Daedalean is developing its AI solution to be aircraft agnostic, applicable to conventional helicopters as well as new eVTOL concepts. Although van Dijk declined to identify the aircraft developers the company is working with at the moment, Daedalean recently demonstrated its computer vision system on a Volocopter electric multicopter (albeit outside of the control loop). Daedalean — which has received funding from Carthona Capital, along with recent investments by the venture capital funds Redalpine and Amino Capital — is also partnering with avionics developers including Mercury Mission Systems and Avidyne/Autonodyne on hardware for its software solutions.

Although Daedalean expects that its autopilots will initially be incorporated into piloted aircraft to help increase situational awareness and reduce workload, its ultimate goal is to demonstrate that its systems are safer than human pilots. Not only will autonomous systems be simpler if they don’t have to accommodate human operators, van Dijk said, “we also think that quite soon after the piloted eVTOLs become operational, it will become clear that as long as there is a dependency on human pilots, in the absence of full autonomy, the urban mobility business model and operations concepts cannot work.”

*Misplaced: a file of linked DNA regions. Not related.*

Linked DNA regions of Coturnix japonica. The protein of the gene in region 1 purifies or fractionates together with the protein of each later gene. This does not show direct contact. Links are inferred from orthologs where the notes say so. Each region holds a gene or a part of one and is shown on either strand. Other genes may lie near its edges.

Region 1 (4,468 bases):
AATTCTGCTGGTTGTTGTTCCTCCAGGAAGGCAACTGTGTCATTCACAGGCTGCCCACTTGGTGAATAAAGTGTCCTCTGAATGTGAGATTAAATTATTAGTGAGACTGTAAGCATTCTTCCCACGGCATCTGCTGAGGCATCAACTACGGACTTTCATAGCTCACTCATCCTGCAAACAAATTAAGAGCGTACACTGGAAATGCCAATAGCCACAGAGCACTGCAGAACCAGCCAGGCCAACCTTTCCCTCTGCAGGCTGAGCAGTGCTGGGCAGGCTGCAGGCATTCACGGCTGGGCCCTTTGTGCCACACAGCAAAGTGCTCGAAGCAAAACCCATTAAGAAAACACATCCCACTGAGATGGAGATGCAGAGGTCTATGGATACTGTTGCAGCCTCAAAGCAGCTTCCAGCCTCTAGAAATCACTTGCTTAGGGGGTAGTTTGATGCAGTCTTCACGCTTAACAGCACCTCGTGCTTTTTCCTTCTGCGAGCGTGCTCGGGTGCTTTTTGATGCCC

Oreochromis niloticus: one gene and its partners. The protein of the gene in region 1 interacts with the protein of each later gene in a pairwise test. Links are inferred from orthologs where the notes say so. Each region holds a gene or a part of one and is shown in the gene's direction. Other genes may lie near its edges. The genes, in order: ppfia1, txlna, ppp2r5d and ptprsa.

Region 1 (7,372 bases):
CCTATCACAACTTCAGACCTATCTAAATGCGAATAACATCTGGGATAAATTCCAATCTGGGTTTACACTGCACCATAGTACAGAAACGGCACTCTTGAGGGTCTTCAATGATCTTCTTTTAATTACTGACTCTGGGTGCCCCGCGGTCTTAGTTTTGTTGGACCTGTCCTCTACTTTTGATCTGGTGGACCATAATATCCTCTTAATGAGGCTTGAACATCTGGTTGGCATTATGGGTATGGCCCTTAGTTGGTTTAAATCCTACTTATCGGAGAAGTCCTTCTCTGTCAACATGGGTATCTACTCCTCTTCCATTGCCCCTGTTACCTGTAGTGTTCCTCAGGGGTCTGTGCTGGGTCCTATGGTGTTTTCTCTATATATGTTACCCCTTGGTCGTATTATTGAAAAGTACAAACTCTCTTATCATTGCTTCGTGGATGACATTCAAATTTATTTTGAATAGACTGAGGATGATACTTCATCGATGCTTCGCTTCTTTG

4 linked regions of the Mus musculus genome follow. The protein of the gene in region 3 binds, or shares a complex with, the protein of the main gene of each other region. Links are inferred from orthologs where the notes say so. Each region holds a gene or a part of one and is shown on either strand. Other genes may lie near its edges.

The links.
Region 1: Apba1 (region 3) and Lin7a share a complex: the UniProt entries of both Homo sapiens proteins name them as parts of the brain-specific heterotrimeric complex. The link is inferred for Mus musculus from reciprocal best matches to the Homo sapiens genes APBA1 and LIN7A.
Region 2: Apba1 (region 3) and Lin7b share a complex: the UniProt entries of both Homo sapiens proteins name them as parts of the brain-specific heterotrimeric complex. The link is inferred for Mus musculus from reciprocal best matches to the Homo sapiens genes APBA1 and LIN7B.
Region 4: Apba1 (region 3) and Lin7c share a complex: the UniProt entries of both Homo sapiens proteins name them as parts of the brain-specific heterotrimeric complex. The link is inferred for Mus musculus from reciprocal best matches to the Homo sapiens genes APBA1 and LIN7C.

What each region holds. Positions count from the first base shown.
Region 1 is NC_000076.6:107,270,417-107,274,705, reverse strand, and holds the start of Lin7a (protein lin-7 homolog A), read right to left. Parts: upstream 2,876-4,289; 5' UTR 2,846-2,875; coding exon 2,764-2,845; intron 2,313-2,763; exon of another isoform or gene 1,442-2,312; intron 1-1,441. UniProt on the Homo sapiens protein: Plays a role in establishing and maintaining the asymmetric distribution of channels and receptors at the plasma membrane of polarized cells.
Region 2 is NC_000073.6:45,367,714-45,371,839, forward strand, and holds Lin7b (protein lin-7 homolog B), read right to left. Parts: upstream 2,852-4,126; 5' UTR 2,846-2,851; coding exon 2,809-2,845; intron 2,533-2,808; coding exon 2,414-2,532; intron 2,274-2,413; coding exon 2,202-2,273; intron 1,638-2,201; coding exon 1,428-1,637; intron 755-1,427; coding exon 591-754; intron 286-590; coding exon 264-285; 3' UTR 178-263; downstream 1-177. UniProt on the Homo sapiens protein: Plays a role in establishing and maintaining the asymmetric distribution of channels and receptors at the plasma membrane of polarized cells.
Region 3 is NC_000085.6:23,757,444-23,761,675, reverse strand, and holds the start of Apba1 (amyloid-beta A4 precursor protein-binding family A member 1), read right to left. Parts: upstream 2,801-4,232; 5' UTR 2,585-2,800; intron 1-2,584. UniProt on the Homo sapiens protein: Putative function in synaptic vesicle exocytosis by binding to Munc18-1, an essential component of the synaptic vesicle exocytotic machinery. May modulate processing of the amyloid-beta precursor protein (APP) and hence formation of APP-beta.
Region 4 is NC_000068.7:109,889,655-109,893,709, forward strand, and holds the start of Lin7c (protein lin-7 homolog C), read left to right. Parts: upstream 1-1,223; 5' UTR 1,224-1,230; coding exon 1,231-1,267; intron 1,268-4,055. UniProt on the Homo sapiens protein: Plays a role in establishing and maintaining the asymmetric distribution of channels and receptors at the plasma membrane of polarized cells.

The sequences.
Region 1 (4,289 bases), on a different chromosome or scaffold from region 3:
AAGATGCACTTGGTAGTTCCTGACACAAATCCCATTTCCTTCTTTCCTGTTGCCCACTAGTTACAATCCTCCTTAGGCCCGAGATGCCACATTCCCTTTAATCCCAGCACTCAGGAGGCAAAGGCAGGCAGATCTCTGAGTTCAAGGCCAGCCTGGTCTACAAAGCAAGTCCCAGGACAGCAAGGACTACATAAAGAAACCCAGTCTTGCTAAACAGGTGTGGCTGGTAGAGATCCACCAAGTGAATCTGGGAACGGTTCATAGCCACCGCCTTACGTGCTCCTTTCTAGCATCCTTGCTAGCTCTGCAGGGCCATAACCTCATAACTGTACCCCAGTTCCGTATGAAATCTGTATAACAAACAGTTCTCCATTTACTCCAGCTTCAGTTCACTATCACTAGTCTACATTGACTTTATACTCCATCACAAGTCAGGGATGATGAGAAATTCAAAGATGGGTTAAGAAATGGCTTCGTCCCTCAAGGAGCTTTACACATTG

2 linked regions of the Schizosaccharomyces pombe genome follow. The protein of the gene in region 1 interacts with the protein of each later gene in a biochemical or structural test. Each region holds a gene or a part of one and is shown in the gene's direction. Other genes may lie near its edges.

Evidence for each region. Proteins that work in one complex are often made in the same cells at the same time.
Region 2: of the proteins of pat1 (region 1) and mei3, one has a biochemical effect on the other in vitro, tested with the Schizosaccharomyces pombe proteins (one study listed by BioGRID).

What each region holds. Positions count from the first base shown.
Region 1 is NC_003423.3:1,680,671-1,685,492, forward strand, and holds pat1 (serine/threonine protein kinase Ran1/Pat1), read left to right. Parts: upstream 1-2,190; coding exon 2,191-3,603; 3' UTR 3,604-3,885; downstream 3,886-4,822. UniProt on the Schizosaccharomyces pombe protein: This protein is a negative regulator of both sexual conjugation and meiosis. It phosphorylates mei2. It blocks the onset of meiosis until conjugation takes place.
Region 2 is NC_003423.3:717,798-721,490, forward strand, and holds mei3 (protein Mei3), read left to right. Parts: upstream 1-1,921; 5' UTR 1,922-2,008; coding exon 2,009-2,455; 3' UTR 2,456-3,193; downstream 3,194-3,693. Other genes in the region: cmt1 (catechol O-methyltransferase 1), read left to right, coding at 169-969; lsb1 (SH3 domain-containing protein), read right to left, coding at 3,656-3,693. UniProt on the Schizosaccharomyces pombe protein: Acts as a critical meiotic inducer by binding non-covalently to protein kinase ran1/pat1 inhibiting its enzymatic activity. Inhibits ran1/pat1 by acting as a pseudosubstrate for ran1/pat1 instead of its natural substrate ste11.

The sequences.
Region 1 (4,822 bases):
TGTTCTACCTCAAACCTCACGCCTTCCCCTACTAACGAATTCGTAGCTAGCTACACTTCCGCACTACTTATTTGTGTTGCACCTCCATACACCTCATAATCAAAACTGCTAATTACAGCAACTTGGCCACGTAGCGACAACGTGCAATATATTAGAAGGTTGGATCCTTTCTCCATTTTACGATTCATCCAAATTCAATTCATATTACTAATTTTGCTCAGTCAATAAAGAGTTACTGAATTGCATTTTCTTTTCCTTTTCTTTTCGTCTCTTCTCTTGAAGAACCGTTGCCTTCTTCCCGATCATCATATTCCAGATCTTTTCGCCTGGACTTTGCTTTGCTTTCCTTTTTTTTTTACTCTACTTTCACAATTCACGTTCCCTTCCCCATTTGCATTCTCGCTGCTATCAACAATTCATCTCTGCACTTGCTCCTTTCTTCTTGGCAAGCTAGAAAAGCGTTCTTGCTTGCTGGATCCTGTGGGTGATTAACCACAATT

He emphasized, however, that the public is justified in being skeptical of autonomous systems until they have amply demonstrated their value and reliability — and that the economic promise of urban air mobility doesn’t justify any regulatory shortcuts.

“If people claim that something is safe and you should trust your life to it, you have a right to demand proof,” he said. “I think it’s a process you can’t rush, and you have to do this by responsibly proving safety above and beyond what avionics systems have today.”